As of today, Pfizer will be the first pharmaceutical company to ask the FDA for emergency use authorization for a vaccine
Let’s get one thing straight: The coronavirus pandemic is not over, and we’re likely still many months away from life returning to anything resembling pre-pandemic normalcy. However, there is some very good news on that front today. Pfizer, one of the first drug making companies to announce results from its clinical trials for a COVID vaccine, is submitting that vaccine to the FDA for emergency use authorization today.
“Our work to deliver a safe and effective vaccine has never been more urgent, as we continue to see an alarming rise in the number of cases of COVID-19 globally,” Pfizer Chairman and CEO Dr. Albert Bourla said in the release. “Filing in the U.S. represents a critical milestone in our journey to deliver a COVID-19 vaccine to the world and we now have a more complete picture of both the efficacy and safety profile of our vaccine, giving us confidence in its potential.”
Bourla continued, “We look forward to the upcoming Vaccines and Related Biological Products Advisory Committee discussion and continue to work closely with the FDA and regulatory authorities worldwide to secure authorization of our vaccine candidate as quickly as possible.”
Submitting for an emergency use authorization means the Pfizer vaccine — and the results from its safety and efficacy trials — will now go before a series of regulatory boards at the FDA and CDC. Those boards include independent scientists and experts who are not employees of any government agency. That’s meant to give the boards complete independence and freedom from political pressure while the review the vaccine.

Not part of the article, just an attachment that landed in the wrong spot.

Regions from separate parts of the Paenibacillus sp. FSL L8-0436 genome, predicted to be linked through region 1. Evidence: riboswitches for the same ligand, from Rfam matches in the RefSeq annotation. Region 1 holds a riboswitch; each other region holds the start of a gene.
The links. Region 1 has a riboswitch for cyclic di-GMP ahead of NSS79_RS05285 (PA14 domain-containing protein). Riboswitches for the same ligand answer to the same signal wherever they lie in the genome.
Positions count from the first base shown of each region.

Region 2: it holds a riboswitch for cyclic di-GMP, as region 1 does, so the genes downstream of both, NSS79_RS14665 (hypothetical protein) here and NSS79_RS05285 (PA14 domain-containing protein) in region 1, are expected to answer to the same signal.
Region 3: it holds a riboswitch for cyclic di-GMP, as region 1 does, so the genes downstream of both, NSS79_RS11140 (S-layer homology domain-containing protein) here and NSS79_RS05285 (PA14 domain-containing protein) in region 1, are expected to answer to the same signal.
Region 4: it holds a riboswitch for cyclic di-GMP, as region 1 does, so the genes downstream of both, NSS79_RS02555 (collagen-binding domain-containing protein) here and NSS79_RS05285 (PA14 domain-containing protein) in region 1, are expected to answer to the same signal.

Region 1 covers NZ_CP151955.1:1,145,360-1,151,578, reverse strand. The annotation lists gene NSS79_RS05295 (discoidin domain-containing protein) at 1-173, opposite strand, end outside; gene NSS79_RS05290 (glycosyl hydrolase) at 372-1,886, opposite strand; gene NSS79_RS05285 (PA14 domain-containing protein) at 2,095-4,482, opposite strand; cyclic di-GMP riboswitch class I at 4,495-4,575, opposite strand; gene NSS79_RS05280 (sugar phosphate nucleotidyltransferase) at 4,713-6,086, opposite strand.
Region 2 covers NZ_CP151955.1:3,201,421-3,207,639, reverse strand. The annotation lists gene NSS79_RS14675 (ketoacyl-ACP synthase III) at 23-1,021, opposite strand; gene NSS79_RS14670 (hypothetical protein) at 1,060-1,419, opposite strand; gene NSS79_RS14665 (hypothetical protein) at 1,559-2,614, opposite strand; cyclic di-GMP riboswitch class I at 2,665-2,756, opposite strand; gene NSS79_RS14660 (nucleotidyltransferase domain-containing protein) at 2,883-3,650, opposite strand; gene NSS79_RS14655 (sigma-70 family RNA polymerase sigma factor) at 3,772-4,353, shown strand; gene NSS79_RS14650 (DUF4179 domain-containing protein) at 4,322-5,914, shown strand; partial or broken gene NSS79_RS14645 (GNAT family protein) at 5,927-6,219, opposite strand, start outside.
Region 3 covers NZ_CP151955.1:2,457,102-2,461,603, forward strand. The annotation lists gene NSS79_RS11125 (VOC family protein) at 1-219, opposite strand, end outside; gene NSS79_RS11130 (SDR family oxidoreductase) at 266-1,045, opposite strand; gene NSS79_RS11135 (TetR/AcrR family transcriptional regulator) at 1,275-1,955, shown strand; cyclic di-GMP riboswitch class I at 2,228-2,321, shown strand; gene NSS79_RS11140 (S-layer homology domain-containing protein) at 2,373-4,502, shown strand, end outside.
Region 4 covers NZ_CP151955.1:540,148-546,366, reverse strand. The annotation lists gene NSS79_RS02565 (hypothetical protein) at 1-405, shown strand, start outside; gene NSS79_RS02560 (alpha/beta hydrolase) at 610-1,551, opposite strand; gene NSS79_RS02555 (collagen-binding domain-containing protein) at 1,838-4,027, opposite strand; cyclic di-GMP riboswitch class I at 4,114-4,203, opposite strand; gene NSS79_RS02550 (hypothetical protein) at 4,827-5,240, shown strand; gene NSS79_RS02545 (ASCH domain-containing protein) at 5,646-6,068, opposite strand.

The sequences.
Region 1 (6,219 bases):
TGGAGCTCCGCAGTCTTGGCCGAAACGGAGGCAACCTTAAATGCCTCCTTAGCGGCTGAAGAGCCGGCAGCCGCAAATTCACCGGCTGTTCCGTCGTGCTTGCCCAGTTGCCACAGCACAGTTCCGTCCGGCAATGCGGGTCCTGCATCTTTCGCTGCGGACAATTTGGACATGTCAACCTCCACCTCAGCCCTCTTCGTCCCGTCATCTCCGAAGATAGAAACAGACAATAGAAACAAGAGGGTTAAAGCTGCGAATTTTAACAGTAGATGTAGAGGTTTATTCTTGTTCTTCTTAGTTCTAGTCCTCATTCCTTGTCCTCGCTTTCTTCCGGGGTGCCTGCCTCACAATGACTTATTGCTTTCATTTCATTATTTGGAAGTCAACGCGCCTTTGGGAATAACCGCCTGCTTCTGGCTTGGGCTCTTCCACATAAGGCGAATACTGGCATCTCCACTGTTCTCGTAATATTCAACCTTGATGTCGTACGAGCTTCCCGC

If approved by all necessary agencies, Pfizer has pre-manufactured 50 million doses of its vaccine that can then begin to be distributed. That means that people first in line for the vaccine — healthcare workers and those in particularly high-risk groups for coronavirus infection — could start receiving their shots by the end of the year.
Pfizer made a lot of headlines when it announced the preliminary results of its clinical trial, showing the vaccine was 90 percent effective — much more effective than scientists had hoped. However, even if the vaccine is approved for emergency use, there are still many hurdles to overcome to distribute it across the country (and the rest of the world) and vaccinate enough people to begin to beat back raging surges of coronavirus cases. Pfizer’s vaccine requires two shots taken a few weeks apart, and it needs to be stored in a special deep freezer that many pharmacies don’t have.
Still, this is great news for a pandemic-stricken world, and represents a major scientific step forward.